Through Silicon Vias (TSV) are the next generation technology for system in package devices and are similar to plated through holes in a PCB from a reliability behavior perspective. The promised advantages include thinner packages and a greater level of integration between active die. The process is still being optimized and costs must be reduced for widespread adoption.
TSV is rarely justified by just miniaturization alone as it is more cost-effective to thin, stack and wire bond. Cost can be 2X-4X price of flip chip ($200/wafer is the goal) and 5X-10X the price of wire bonding. TSV will be justified by performance; specifically an increase in inter-die I/O, increase in bandwidth, and a corresponding decrease in interconnect length as shown in Figure 1.
This paper will present two different approaches to the generation of TSVs as the vias can be created at various stages of the process: By the wafer provider, IC manufacturer, or packaging house.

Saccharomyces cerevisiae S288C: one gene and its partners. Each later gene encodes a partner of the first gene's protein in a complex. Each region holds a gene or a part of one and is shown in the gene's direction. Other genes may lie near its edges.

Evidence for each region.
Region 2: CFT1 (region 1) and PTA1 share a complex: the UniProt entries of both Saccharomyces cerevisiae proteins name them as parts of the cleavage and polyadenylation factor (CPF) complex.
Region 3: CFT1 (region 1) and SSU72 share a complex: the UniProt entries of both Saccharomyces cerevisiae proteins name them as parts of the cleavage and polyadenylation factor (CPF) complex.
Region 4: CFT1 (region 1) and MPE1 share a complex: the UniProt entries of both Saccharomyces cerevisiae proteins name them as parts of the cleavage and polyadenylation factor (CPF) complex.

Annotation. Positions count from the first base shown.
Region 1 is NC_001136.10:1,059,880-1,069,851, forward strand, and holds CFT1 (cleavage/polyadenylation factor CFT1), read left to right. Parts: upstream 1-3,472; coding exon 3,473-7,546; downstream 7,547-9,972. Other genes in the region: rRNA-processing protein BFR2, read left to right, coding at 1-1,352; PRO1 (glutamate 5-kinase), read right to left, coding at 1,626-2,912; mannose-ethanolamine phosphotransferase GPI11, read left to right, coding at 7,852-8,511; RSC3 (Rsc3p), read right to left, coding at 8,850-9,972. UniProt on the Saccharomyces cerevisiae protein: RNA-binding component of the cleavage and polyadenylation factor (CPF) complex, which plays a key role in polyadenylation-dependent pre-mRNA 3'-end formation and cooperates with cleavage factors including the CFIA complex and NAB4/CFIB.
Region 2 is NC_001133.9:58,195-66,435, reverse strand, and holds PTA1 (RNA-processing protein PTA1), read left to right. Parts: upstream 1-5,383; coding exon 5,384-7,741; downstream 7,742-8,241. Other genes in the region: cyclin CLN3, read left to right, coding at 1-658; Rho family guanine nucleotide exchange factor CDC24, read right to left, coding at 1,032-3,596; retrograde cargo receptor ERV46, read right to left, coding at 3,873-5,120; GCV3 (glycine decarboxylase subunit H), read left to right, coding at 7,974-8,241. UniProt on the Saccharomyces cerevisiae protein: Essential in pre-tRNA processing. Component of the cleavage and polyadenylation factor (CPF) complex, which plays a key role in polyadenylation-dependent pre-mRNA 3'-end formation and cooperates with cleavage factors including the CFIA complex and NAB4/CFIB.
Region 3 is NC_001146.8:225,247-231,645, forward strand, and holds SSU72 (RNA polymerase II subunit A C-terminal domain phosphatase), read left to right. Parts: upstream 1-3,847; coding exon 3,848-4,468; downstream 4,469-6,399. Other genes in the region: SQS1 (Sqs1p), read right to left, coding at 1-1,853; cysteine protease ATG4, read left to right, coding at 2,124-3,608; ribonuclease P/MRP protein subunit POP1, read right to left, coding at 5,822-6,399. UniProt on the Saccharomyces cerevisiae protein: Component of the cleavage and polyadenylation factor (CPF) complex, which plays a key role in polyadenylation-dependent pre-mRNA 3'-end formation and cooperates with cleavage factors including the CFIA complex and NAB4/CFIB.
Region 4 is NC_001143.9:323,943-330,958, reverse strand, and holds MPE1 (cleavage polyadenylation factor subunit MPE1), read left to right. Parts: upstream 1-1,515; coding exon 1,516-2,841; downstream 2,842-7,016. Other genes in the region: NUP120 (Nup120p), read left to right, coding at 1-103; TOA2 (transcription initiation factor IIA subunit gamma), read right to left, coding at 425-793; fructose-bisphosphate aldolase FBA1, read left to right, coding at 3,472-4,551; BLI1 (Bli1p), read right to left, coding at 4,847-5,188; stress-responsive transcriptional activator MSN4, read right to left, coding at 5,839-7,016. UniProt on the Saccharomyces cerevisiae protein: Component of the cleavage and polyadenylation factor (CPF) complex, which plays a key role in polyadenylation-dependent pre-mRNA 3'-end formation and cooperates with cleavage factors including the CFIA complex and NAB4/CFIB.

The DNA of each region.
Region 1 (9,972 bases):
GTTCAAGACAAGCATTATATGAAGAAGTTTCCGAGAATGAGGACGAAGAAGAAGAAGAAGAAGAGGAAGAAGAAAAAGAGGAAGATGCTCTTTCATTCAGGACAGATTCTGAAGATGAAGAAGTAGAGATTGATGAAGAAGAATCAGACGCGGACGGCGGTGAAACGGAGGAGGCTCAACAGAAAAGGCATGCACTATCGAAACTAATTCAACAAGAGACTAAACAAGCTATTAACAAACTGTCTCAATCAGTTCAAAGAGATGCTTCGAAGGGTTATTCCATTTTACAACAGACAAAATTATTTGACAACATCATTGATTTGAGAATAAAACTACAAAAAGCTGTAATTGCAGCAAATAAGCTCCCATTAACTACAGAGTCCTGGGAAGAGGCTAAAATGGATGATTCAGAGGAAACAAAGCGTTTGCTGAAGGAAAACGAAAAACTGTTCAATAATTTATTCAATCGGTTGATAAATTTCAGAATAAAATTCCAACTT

The paper will also address the techniques for creating the TSVs e.g. etching and lasering with respect to their differences and results as well as provide insight into the various approaches for filling the vias. A comparison between solid fill, polymer fill and no fill concepts will be made.
Finally, the paper will address the three primary failure mechanisms for TSVs, that of, cracking of the copper plating, cracking of the silicon /change in resistance of silicon and interfacial delamination of the via wall from the silicon. The paper will conclude with a focus on the challenges for this technology as the exact process and architecture (materials, design) for TSV has yet to be finalized which in turn can lead to large changes in stress states.